How to do a Jira Clean Up – the 6 stages


If you’re read our other posts about Jira clean ups, hopefully you’re now pretty confident in the following:

  • How often you should be doing them
  • How to prepare for them
  • Why they’re important

But what you might not know is that there are six stages to a clean up. And, today, we’re going to guide you through each one.

From preparation all the way through to optimization, allow us to be your Jira clean up tour guides stage by stage.

Jira clean ups: A little context

Let’s start with the basics, just in case you’re new to the world of Jira clean ups.

A Jira clean up is a way of maintaining order and governance in your instance. Typically, we recommend following the below pattern:

  • A monthly basic clean up
  • Quarterly clean up
  • Advanced annual clean up

This work should be supported by ongoing optimization and maintenance.

A regular clean up routine is essential, as it prevents items and potential problems from snowballing in your instance, and ensures that your Jira remains well-governed and structured. It can also improve system performance, usability and your users’ productivity.

Now, most of the six stages we’re referring to in today’s piece relate to the two bigger clean up sessions: your quarterly and annual clean ups.

In truth, your monthly clean ups should be pretty low maintenance, so the preparation and communication pieces are less critical here.

Jira clean-up stages

Now we’ve covered off a few of the basic principles of a Jira clean up, it’s time to zone in on the six key stages you’ll need to follow.

We’ll start with (in our eyes) possibly the most important: Preparation

1. Preparation

To truly reap the rewards of an intensive Jira clean up, you and your team need to lay some critical groundwork first.

Set up a test environment: During your annual clean up, you might undertake some pretty significant configuration work, which may include breaking changes.

So, before you get started, it’s important to make sure you have a development instance set up, with an XML back-up of your current site. This means you can test upgrades, make configuration changes, run scripts and essentially have a safe space to play and experiment without impacting your production environment.

Communicate with stakeholders: Even with a test environment, there’s always a chance that your clean up activity could result in some service interruption or access issues for your users. To manage this risk, you need to provide adequate notice to your team that clean up work has been scheduled, and you must communicate timeframes clearly.

“Communication is key! You cannot (we repeat, cannot!) reach out to your stakeholders enough in the run up to your clean. This reinforces the value of your clean up activity, ensures stakeholders feel involved in the process, and makes sure they have sufficient time to prepare themselves.”

Plan well: This communication needs to be accompanied by strong forward planning. It’s super important to align your clean up activity with other priorities or projects that may be in progress. You need to ensure that you allocate sufficient time and resource for the work, and that it doesn’t impact other wider business activity.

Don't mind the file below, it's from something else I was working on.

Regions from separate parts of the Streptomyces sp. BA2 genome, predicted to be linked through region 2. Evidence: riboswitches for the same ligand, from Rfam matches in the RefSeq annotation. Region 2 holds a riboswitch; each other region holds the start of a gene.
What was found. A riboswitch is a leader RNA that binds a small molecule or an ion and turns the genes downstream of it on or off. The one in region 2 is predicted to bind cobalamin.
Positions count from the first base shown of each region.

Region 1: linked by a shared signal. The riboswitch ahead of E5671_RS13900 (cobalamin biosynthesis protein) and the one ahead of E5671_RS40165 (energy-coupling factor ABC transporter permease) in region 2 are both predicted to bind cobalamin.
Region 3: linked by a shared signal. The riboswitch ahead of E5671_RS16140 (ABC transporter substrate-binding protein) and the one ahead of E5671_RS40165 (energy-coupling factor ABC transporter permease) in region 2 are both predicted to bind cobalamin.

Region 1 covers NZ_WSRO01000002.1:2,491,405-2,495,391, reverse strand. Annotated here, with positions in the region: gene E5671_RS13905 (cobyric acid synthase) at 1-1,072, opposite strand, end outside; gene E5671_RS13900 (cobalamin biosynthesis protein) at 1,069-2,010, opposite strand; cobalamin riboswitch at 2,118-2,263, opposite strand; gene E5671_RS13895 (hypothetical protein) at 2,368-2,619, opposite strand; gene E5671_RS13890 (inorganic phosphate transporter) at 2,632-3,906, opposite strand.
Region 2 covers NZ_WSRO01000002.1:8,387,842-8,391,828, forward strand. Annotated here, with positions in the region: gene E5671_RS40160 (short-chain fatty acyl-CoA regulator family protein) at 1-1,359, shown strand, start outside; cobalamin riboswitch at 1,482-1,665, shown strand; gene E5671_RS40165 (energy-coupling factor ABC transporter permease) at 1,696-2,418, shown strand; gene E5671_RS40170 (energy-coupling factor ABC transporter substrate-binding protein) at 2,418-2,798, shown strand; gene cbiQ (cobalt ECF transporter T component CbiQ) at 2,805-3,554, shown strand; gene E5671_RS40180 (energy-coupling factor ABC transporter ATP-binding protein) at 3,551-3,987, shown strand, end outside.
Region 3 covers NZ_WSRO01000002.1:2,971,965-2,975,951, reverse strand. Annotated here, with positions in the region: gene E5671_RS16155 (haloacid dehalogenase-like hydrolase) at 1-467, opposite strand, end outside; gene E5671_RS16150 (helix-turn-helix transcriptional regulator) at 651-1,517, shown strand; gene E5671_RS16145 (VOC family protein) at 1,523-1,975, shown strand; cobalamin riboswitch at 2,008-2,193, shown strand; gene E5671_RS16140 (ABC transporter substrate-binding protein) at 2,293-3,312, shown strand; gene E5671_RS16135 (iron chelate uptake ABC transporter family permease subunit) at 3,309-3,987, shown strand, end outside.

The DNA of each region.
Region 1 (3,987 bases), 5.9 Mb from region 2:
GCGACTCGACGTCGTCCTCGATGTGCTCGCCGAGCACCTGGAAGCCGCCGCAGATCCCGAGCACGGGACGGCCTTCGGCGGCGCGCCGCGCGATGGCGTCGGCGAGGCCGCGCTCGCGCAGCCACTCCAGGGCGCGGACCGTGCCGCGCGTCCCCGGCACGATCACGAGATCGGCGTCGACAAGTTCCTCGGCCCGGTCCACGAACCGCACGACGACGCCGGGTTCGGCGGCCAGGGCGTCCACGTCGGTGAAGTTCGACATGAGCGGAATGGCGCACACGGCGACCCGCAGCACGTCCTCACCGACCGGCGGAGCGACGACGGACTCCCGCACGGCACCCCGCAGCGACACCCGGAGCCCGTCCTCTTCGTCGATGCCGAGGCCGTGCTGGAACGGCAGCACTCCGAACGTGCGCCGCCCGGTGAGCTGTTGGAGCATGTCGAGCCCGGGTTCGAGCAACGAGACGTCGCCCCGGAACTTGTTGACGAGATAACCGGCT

Introduce a formal change management process: If you don’t have a change management process in place already, now is the time to embed one. It should be well-documented and in a centralized location so that all users can access it and familiarize themselves with the guidance.

A change management process is particularly important for Jira instances which have grown organically. It’s unlikely a formal procedure was put in place when your site first began to increase in size and usage, so make sure to implement one now.

Limit your Jira Admins: Ideally, you want to reduce the number of users who have the capability to make production changes. Without this – and without your change management process – any work you do during your clean up to restore order and clear governance can quickly be undone by rogue Admins making unapproved changes!

Have a clear vision: Before you begin your clean up, identify what you want to get out of it. What benefits will an ordered and well-governed Jira instance deliver to your team?

On this note, it’s really important to ask your team for feedback. Start with what you all want to achieve, and then work backwards. How will your clean up activity support your goals and objectives?

Rachel Wright, Jira champion, gave an insight into how she approaches this element of a clean up, during an interview on the subject:

“I like to have everyone make a list of what they want Jira to do for their team, what they want to get out of Jira, and what kind of information and questions they want Jira to answer for them.”

Rachel Wright, Jira Expert

Once you have identified your long-term Jira vision, you’ll also need to make sure your entire team aligns with this goal and all your stakeholders get behind it. By having shared objectives, your stakeholders are all more likely to commit to, and recognize the value of, your Jira clean up work.

2. Identification

This second stage of your Jira clean up is all around finding target areas, gaining a sense of the scale of the work ahead of you, and understanding the core reasons behind some of your challenges.

Do a thorough audit of your system: The more thorough this review is, the better the outcomes will be for you. You might want to create an audit template to make sure you don’t miss any areas.


Make sure you document this too. The very act of writing down your areas of focus and the tasks you’re going to tackle, can help you to establish a clear plan and gain a sense of the scale of work required.

As an added bonus, by documenting the work required, it’s less likely that tasks or activities will be missed! It also means that everyone involved in the document has clearly committed to the work.

Top Tip 💡

Don’t forget to use your audit exercise to capture off-system dependencies too. You need a full picture to really get the most out of your clean up work.